On Oct. 23, 2020, the U.S. Department of the Treasury, Financial Crimes Enforcement Network (FinCEN) and the Board of Governors of the Federal Reserve System (FRB) (FinCEN and the FRB
In the last decade, traditional financial institutions such as banks and broker-dealers have faced increased scrutiny from federal regulators and prosecutors related to the adequacy of their anti-money laundering (AML)…
Continue Reading AML Compliance Scrutiny of Virtual Currency Services in 2020 and Beyond
When Jennifer Shasky-Calvery, at the time the director of the Financial Crimes Enforcement Network (FinCEN), addressed attendees at G2E 2013, she brought a stern message to the industry. She called…
Continue Reading 10 TRENDS: Getting Better All the Time
The Office of the Comptroller of the Currency (“OCC”) recently released new guidance on the process it uses when considering enforcement actions against banking institutions and individuals for potential non-compliance with Bank Secrecy Act (“BSA”) compliance program requirements and anti-money laundering (“AML”) rules. At the same time, the OCC also issued a revised policy for assessing civil monetary penalties against both institutions and individuals for compliance violations. The revised policy makes clear that the OCC intends to use the threat of monetary penalties to hold individuals – compliance officers, managers, executives, directors, or any employee of a banking institution – accountable for compliance violations. Compliance with BSA/AML programs is not simply an institutional or bank-only issue; responsibility for ensuring compliance with these programs rests with Boards of Directors, management and individual compliance personnel. Additionally, compliance is not merely a regulatory concern; the recent OCC guidance also makes clear that the OCC will notify criminal law enforcement authorities (including FinCEN, the Financial Crimes Enforcement Network) of “all formal and informal enforcement actions” pursued by the regulators.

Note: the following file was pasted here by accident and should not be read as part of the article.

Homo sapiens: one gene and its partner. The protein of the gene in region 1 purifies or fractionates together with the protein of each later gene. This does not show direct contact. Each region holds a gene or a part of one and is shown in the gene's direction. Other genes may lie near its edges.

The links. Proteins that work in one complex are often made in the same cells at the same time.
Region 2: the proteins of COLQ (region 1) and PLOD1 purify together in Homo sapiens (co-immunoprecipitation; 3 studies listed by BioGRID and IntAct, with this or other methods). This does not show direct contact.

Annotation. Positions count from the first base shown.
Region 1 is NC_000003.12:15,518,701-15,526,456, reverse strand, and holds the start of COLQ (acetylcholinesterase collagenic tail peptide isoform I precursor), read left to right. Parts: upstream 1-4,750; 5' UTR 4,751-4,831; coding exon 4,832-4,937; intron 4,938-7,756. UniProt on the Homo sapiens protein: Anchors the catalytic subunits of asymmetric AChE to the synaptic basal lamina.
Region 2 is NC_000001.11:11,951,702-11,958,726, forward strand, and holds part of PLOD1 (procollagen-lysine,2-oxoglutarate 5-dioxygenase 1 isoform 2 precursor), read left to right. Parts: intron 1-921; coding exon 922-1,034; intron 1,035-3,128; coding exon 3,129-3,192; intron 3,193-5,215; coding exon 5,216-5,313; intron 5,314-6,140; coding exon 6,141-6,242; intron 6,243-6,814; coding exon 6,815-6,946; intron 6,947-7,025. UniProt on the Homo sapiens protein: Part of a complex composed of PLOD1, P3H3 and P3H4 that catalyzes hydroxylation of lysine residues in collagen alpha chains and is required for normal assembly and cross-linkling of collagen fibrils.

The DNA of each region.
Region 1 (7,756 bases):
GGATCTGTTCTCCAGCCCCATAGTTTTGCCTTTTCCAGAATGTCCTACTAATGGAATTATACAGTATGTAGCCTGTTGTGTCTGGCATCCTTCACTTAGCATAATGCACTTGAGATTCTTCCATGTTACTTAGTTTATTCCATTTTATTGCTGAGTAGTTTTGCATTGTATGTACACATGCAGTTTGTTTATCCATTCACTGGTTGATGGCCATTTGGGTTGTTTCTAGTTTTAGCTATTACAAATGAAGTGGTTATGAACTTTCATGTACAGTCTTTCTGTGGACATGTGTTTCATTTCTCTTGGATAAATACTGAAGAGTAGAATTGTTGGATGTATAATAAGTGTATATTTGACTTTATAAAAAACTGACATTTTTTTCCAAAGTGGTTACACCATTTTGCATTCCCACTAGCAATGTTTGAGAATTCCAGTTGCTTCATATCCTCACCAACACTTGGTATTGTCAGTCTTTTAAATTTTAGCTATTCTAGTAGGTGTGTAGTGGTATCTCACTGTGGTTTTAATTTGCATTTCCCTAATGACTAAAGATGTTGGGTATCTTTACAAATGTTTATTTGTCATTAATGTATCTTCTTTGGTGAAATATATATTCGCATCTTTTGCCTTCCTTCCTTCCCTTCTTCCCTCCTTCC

The OCC has a statutory mandate to issue a cease-and-desist order when problems or weaknesses in a bank’s compliance systems and controls rise to the level of noncompliance with BSA requirements or result in repeat or uncorrected compliance issues. In addition to a mandatory cease-and-desist order, the OCC may also pursue civil monetary penalties (“CMP”). The OCC’s process generally allows notice and an opportunity to respond within 15 days of written notice of noncompliance to either an institution or individual. The OCC’s new guidance sets forth the process by which a bank or an individual may respond to a notice of noncompliance.